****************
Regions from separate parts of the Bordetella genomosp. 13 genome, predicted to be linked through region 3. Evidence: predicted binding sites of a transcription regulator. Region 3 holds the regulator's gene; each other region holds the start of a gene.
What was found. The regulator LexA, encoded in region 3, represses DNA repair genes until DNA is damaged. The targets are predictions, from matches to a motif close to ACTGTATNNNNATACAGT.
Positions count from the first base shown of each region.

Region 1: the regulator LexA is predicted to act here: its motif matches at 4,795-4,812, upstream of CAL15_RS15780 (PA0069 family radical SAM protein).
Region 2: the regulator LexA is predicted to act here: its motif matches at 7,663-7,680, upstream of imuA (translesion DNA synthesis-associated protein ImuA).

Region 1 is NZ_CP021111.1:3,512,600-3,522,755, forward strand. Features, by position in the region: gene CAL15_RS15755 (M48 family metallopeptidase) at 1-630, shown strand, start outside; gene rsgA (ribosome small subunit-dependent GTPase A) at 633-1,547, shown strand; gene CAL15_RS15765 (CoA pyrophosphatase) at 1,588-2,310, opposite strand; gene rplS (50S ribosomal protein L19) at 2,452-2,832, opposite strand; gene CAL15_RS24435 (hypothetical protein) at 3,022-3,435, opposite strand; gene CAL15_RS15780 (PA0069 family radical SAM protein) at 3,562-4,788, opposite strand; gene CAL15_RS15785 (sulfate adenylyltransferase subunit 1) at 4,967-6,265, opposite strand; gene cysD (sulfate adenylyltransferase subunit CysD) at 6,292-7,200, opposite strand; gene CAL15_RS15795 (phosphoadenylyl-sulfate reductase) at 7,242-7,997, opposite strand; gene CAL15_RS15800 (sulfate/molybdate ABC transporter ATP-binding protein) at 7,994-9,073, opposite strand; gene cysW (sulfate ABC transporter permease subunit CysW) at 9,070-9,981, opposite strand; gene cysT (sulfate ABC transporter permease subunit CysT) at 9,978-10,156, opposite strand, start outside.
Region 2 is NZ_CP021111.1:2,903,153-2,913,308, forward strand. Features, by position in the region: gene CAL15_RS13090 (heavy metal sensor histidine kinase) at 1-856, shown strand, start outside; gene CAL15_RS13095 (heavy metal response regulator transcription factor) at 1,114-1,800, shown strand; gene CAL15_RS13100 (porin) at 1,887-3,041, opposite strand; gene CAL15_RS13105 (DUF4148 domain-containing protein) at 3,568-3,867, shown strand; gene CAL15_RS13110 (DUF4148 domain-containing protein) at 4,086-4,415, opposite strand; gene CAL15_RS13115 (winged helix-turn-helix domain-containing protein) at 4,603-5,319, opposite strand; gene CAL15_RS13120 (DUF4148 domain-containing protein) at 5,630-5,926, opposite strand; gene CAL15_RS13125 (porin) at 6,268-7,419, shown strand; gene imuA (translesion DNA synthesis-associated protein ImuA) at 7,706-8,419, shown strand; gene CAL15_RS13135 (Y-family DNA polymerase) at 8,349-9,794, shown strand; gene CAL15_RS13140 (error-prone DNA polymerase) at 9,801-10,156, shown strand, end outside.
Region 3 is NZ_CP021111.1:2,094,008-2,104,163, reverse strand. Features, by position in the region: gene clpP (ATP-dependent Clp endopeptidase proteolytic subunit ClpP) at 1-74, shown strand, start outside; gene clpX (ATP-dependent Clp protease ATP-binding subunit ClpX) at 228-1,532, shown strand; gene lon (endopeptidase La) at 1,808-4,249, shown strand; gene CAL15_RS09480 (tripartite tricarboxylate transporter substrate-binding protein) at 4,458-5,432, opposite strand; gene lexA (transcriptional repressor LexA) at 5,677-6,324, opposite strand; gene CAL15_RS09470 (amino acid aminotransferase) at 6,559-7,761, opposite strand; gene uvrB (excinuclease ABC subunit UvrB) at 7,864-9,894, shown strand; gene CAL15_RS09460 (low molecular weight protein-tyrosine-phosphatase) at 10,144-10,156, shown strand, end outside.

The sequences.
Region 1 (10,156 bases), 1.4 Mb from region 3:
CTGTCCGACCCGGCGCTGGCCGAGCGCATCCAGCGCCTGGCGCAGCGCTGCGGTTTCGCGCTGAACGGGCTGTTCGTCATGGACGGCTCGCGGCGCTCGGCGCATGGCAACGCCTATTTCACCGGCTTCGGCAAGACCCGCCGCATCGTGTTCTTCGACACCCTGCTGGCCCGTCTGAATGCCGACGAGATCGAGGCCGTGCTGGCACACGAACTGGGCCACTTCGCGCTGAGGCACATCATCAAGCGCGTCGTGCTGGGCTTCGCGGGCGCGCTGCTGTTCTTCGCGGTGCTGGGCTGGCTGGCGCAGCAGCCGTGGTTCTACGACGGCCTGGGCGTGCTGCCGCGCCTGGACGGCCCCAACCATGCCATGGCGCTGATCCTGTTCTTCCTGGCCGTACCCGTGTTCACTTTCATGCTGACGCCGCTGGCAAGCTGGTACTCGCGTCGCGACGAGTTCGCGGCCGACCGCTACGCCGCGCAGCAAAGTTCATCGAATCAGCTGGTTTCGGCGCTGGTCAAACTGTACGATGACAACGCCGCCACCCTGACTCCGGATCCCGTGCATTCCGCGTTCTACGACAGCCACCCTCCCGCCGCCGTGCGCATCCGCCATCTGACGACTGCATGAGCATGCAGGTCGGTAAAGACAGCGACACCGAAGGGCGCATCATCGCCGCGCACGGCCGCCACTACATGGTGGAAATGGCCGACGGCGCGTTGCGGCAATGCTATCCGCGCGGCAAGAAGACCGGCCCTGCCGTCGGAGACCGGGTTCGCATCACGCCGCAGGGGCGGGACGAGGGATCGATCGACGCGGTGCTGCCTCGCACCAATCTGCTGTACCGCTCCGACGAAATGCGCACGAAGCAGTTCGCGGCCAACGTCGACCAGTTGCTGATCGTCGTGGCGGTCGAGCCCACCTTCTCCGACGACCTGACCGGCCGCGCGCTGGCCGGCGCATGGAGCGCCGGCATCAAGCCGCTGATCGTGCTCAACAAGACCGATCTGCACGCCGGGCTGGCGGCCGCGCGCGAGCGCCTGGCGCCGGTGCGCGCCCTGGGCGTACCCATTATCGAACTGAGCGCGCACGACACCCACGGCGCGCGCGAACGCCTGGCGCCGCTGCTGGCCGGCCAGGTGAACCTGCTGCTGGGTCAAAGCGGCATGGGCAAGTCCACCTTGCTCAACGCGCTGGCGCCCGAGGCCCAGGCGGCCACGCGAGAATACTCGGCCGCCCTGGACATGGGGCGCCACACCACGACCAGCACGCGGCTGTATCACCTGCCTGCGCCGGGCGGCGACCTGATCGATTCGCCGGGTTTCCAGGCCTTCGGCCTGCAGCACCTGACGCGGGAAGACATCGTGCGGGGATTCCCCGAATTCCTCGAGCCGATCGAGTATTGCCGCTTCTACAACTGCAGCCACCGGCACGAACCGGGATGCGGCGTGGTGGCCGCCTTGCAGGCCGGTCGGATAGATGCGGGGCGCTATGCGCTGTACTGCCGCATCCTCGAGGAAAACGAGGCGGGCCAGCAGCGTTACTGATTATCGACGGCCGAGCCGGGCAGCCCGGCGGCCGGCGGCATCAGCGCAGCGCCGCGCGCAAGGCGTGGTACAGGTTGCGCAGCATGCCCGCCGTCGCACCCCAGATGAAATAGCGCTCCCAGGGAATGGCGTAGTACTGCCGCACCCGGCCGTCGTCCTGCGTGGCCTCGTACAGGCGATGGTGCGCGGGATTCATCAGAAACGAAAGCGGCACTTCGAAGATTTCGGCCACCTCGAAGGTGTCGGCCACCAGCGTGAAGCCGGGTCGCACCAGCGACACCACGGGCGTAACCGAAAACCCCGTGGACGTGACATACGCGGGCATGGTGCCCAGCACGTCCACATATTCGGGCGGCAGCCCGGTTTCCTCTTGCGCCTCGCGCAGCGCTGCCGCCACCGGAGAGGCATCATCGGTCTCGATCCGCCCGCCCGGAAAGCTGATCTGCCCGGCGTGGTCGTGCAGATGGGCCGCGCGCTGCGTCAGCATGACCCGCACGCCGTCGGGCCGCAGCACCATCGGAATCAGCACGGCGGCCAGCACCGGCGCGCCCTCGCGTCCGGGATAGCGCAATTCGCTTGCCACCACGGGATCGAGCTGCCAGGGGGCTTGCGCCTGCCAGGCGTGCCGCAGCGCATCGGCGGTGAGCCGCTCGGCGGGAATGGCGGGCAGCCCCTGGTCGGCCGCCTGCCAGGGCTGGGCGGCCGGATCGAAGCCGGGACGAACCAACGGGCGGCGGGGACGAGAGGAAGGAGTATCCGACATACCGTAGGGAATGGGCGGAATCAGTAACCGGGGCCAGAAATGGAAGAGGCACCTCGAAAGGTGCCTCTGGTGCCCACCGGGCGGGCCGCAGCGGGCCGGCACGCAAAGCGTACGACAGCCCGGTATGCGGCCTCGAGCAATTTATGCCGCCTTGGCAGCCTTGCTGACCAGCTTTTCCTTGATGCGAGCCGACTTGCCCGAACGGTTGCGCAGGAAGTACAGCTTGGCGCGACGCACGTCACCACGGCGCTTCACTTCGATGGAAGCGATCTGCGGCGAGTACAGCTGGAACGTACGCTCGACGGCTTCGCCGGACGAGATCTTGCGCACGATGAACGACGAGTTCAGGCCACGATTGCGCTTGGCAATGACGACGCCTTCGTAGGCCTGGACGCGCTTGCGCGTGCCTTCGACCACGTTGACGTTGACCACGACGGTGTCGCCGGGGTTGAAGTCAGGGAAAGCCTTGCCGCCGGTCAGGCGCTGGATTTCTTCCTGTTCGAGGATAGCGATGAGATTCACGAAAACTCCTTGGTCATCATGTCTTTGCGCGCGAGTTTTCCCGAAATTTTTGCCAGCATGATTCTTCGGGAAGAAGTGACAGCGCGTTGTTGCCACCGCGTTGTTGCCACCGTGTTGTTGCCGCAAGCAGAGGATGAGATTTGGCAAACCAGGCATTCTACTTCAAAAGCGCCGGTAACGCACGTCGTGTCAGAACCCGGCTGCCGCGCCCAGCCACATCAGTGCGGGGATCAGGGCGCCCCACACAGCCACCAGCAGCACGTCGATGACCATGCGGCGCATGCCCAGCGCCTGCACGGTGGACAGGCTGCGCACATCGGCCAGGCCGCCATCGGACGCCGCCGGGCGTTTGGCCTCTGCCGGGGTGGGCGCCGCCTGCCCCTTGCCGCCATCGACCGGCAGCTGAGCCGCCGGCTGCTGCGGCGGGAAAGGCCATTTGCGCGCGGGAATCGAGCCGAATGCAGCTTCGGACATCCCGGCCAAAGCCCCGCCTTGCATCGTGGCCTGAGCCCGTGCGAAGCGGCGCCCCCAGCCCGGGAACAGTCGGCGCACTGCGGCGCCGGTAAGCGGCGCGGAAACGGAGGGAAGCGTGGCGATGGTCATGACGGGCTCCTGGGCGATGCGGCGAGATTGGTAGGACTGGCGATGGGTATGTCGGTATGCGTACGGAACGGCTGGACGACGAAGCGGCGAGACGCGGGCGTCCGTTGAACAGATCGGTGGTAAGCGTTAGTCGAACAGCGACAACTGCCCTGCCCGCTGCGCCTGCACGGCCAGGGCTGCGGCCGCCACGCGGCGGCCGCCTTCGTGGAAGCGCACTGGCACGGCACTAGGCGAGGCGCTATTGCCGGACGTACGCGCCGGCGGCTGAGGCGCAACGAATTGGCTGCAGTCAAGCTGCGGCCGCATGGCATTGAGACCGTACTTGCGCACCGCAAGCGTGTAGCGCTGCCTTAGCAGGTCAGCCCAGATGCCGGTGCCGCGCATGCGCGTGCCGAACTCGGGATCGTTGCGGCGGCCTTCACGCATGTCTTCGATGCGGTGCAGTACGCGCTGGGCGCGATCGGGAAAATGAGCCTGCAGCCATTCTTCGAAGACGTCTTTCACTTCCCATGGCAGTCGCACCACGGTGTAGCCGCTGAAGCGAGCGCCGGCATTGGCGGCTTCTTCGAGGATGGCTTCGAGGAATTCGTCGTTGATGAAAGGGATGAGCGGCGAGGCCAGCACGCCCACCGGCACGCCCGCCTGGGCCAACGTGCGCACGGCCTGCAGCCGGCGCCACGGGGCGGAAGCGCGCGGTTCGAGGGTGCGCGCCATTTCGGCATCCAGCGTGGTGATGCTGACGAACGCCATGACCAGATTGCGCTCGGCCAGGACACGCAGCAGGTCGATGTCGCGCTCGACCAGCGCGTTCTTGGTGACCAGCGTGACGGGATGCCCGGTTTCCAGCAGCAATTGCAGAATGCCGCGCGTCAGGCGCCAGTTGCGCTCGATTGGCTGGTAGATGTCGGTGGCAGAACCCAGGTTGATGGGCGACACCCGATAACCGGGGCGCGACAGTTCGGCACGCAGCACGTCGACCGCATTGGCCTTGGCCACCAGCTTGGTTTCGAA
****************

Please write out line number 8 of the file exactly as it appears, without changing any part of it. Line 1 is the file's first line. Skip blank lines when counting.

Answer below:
Region 3 is NZ_CP021111.1:2,094,008-2,104,163, reverse strand. Features, by position in the region: gene clpP (ATP-dependent Clp endopeptidase proteolytic subunit ClpP) at 1-74, shown strand, start outside; gene clpX (ATP-dependent Clp protease ATP-binding subunit ClpX) at 228-1,532, shown strand; gene lon (endopeptidase La) at 1,808-4,249, shown strand; gene CAL15_RS09480 (tripartite tricarboxylate transporter substrate-binding protein) at 4,458-5,432, opposite strand; gene lexA (transcriptional repressor LexA) at 5,677-6,324, opposite strand; gene CAL15_RS09470 (amino acid aminotransferase) at 6,559-7,761, opposite strand; gene uvrB (excinuclease ABC subunit UvrB) at 7,864-9,894, shown strand; gene CAL15_RS09460 (low molecular weight protein-tyrosine-phosphatase) at 10,144-10,156, shown strand, end outside.